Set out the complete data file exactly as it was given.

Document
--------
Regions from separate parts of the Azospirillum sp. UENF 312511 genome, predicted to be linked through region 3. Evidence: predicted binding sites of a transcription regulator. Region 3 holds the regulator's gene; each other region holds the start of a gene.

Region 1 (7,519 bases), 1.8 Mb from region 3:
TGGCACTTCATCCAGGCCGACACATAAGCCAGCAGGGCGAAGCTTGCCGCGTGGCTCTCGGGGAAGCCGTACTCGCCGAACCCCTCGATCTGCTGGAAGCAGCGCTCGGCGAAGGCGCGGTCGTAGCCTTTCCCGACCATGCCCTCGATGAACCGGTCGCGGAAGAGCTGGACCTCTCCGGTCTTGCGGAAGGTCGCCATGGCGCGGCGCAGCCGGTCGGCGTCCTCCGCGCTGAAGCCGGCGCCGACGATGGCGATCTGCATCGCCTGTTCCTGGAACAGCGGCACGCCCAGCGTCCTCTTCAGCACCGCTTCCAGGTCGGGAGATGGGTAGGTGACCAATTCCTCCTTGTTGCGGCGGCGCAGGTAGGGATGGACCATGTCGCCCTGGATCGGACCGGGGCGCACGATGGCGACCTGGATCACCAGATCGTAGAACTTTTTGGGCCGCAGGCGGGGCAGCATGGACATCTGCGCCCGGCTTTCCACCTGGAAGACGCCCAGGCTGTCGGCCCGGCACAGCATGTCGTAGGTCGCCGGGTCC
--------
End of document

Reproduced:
Regions from separate parts of the Azospirillum sp. UENF 312511 genome, predicted to be linked through region 3. Evidence: predicted binding sites of a transcription regulator. Region 3 holds the regulator's gene; each other region holds the start of a gene.

Region 1 (7,519 bases), 1.8 Mb from region 3:
TGGCACTTCATCCAGGCCGACACATAAGCCAGCAGGGCGAAGCTTGCCGCGTGGCTCTCGGGGAAGCCGTACTCGCCGAACCCCTCGATCTGCTGGAAGCAGCGCTCGGCGAAGGCGCGGTCGTAGCCTTTCCCGACCATGCCCTCGATGAACCGGTCGCGGAAGAGCTGGACCTCTCCGGTCTTGCGGAAGGTCGCCATGGCGCGGCGCAGCCGGTCGGCGTCCTCCGCGCTGAAGCCGGCGCCGACGATGGCGATCTGCATCGCCTGTTCCTGGAACAGCGGCACGCCCAGCGTCCTCTTCAGCACCGCTTCCAGGTCGGGAGATGGGTAGGTGACCAATTCCTCCTTGTTGCGGCGGCGCAGGTAGGGATGGACCATGTCGCCCTGGATCGGACCGGGGCGCACGATGGCGACCTGGATCACCAGATCGTAGAACTTTTTGGGCCGCAGGCGGGGCAGCATGGACATCTGCGCCCGGCTTTCCACCTGGAAGACGCCCAGGCTGTCGGCCCGGCACAGCATGTCGTAGGTCGCCGGGTCC